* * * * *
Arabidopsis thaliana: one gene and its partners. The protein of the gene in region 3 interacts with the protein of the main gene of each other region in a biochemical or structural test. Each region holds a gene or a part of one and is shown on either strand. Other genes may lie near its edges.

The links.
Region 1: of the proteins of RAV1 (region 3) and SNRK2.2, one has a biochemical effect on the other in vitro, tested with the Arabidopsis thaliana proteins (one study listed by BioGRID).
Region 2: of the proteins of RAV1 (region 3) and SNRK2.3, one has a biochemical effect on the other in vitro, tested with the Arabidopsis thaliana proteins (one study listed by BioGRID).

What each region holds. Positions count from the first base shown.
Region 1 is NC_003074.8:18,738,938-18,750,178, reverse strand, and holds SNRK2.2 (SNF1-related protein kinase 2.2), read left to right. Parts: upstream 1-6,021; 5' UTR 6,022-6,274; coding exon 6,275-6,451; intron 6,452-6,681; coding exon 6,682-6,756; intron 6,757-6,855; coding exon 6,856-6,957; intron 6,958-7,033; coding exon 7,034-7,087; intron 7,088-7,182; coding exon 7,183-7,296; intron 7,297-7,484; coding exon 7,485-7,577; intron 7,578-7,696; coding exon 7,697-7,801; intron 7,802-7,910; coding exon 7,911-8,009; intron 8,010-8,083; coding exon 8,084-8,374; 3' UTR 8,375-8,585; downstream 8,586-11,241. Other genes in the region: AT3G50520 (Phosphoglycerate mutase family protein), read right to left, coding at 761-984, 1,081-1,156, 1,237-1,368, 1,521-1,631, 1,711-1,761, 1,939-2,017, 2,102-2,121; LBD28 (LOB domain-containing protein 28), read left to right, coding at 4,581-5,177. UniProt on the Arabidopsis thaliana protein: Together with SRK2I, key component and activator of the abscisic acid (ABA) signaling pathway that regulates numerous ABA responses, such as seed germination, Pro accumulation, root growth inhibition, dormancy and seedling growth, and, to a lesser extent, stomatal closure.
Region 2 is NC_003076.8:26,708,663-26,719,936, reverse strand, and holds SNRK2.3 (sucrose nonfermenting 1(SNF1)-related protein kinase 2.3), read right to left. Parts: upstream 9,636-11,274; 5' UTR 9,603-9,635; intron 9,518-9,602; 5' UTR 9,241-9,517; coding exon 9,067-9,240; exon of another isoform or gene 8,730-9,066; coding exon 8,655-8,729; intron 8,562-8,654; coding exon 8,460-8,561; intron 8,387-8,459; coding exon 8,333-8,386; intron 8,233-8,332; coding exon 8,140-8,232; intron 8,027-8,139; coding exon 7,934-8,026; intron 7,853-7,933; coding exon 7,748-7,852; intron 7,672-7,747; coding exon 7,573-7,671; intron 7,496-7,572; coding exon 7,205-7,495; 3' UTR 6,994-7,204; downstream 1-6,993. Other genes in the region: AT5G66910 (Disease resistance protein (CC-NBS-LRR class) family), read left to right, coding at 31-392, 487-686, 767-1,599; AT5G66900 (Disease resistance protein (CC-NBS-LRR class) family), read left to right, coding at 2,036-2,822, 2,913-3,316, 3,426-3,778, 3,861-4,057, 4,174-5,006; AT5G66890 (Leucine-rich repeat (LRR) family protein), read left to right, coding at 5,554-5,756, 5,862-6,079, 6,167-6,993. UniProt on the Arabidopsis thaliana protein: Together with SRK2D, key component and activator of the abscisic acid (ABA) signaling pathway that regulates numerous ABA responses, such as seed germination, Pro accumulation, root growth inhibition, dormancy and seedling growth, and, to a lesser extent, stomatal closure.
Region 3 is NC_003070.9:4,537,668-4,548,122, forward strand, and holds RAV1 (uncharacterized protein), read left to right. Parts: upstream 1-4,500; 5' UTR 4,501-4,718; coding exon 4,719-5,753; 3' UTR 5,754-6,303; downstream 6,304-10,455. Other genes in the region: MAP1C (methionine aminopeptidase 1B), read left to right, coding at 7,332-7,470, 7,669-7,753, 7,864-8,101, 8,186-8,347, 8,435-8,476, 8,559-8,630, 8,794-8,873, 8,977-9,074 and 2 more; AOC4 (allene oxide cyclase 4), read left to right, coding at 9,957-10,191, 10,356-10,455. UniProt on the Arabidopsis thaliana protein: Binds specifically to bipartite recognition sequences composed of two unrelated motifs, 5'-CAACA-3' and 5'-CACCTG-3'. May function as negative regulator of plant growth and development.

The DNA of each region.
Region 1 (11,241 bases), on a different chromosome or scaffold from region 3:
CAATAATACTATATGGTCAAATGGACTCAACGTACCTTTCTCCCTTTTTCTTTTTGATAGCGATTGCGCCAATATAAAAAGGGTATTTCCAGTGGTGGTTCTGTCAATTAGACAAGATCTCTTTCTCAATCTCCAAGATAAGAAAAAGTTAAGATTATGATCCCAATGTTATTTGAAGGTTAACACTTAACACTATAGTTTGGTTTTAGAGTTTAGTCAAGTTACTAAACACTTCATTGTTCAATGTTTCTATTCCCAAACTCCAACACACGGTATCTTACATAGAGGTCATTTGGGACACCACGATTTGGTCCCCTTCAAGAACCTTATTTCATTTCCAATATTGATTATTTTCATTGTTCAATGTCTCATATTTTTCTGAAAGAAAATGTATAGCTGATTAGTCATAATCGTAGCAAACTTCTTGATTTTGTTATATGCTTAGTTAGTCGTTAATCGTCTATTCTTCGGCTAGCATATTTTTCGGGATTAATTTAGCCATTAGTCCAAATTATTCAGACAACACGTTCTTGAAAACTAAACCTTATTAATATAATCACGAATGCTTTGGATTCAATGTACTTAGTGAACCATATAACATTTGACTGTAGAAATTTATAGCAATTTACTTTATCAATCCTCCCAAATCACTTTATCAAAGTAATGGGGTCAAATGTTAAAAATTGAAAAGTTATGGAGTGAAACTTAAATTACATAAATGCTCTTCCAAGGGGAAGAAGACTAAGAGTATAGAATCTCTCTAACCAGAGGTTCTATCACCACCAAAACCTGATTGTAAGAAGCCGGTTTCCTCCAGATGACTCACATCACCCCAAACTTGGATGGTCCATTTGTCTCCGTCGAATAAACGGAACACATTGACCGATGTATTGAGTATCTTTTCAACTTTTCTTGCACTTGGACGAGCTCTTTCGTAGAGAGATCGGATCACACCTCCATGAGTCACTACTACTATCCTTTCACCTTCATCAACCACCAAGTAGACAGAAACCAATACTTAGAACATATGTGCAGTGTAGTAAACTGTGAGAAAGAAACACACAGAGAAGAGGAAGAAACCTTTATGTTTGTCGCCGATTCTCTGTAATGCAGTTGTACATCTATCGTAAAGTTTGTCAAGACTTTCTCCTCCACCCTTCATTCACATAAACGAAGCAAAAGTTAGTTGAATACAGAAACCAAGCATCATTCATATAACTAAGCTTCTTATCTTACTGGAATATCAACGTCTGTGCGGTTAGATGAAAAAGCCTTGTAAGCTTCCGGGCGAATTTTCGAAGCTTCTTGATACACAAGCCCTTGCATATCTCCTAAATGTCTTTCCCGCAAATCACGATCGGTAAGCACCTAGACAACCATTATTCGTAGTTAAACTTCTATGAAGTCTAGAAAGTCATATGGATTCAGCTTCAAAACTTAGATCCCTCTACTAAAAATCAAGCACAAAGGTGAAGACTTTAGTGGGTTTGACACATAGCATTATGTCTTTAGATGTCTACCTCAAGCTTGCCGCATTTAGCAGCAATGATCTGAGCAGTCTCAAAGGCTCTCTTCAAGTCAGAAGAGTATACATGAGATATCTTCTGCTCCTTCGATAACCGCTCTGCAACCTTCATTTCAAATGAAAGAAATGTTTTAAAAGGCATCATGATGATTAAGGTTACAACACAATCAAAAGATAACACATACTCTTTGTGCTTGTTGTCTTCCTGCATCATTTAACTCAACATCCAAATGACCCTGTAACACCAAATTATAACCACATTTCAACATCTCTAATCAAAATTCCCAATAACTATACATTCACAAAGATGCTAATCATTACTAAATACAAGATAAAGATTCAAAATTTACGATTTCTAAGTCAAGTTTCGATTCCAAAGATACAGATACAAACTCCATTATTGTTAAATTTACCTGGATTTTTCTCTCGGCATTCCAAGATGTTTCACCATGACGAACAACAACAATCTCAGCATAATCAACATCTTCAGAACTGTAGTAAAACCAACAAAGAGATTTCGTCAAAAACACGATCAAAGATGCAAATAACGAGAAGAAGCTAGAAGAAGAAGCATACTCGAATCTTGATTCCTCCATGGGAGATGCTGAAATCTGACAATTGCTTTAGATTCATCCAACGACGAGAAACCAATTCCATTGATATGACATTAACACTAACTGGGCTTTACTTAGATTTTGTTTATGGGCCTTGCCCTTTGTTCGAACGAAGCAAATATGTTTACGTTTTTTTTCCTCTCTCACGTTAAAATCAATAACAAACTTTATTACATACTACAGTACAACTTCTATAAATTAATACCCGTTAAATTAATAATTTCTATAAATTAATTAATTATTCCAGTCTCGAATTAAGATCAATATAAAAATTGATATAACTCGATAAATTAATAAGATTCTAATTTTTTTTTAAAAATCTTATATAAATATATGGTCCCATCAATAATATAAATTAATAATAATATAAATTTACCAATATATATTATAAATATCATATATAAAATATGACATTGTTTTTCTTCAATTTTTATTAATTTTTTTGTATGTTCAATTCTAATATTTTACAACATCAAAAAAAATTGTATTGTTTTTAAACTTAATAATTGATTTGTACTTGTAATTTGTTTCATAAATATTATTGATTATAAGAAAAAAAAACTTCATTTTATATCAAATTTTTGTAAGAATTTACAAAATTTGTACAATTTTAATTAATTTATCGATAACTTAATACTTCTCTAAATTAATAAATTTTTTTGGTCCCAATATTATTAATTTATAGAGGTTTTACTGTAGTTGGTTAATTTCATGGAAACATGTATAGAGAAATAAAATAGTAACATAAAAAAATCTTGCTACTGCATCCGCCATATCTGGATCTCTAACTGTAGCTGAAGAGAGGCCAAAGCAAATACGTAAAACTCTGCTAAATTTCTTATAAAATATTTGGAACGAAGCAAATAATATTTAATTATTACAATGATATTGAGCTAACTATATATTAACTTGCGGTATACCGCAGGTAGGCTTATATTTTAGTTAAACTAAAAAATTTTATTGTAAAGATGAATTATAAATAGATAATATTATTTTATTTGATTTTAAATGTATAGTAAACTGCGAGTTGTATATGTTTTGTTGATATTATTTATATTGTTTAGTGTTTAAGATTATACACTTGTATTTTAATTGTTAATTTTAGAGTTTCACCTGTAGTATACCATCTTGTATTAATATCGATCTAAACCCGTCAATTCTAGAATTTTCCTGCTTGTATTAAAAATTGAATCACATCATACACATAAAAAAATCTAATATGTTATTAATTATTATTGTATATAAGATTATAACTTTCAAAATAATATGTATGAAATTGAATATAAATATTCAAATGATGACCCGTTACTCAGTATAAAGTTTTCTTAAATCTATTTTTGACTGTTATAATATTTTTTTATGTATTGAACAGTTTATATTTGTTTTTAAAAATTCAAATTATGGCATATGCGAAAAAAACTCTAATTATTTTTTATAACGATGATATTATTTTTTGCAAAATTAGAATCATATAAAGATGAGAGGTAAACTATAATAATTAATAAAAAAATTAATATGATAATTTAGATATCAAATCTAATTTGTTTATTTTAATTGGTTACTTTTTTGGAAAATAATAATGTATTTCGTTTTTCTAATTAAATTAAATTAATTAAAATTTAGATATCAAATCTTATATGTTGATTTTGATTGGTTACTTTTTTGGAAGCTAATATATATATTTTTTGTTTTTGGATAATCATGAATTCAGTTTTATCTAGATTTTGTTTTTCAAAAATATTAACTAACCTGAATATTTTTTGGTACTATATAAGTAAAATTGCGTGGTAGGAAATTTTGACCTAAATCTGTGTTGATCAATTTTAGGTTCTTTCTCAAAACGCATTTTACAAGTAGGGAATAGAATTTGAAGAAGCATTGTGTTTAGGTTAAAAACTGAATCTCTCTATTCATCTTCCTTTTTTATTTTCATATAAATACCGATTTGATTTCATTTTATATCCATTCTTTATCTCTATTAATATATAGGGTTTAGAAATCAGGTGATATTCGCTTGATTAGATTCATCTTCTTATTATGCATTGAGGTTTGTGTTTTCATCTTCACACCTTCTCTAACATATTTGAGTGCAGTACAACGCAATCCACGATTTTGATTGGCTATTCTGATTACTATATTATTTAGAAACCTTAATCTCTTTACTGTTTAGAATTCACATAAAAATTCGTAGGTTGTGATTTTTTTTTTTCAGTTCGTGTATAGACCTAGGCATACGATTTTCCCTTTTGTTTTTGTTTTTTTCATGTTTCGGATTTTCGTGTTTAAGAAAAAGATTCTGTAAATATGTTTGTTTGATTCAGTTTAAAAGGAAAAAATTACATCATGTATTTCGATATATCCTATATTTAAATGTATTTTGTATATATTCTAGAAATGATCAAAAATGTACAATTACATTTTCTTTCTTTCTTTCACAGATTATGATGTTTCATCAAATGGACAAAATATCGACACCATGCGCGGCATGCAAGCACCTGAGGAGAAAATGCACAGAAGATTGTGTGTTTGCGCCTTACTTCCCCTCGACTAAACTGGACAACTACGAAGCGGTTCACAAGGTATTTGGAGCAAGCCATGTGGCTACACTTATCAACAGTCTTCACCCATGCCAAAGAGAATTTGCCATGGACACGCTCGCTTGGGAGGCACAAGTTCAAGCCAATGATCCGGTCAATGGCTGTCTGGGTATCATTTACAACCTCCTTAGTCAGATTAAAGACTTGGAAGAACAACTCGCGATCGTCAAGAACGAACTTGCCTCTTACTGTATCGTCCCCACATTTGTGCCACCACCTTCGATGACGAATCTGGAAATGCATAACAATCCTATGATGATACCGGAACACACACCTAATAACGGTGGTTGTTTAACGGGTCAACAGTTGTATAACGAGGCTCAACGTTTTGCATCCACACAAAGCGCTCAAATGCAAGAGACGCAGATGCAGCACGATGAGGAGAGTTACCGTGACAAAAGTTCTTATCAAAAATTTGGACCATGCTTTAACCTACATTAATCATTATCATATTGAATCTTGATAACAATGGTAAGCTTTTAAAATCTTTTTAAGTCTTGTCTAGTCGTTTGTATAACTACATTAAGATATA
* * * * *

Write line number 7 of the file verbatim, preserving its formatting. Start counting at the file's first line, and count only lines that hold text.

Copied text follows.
Region 2 is NC_003076.8:26,708,663-26,719,936, reverse strand, and holds SNRK2.3 (sucrose nonfermenting 1(SNF1)-related protein kinase 2.3), read right to left. Parts: upstream 9,636-11,274; 5' UTR 9,603-9,635; intron 9,518-9,602; 5' UTR 9,241-9,517; coding exon 9,067-9,240; exon of another isoform or gene 8,730-9,066; coding exon 8,655-8,729; intron 8,562-8,654; coding exon 8,460-8,561; intron 8,387-8,459; coding exon 8,333-8,386; intron 8,233-8,332; coding exon 8,140-8,232; intron 8,027-8,139; coding exon 7,934-8,026; intron 7,853-7,933; coding exon 7,748-7,852; intron 7,672-7,747; coding exon 7,573-7,671; intron 7,496-7,572; coding exon 7,205-7,495; 3' UTR 6,994-7,204; downstream 1-6,993. Other genes in the region: AT5G66910 (Disease resistance protein (CC-NBS-LRR class) family), read left to right, coding at 31-392, 487-686, 767-1,599; AT5G66900 (Disease resistance protein (CC-NBS-LRR class) family), read left to right, coding at 2,036-2,822, 2,913-3,316, 3,426-3,778, 3,861-4,057, 4,174-5,006; AT5G66890 (Leucine-rich repeat (LRR) family protein), read left to right, coding at 5,554-5,756, 5,862-6,079, 6,167-6,993. UniProt on the Arabidopsis thaliana protein: Together with SRK2D, key component and activator of the abscisic acid (ABA) signaling pathway that regulates numerous ABA responses, such as seed germination, Pro accumulation, root growth inhibition, dormancy and seedling growth, and, to a lesser extent, stomatal closure.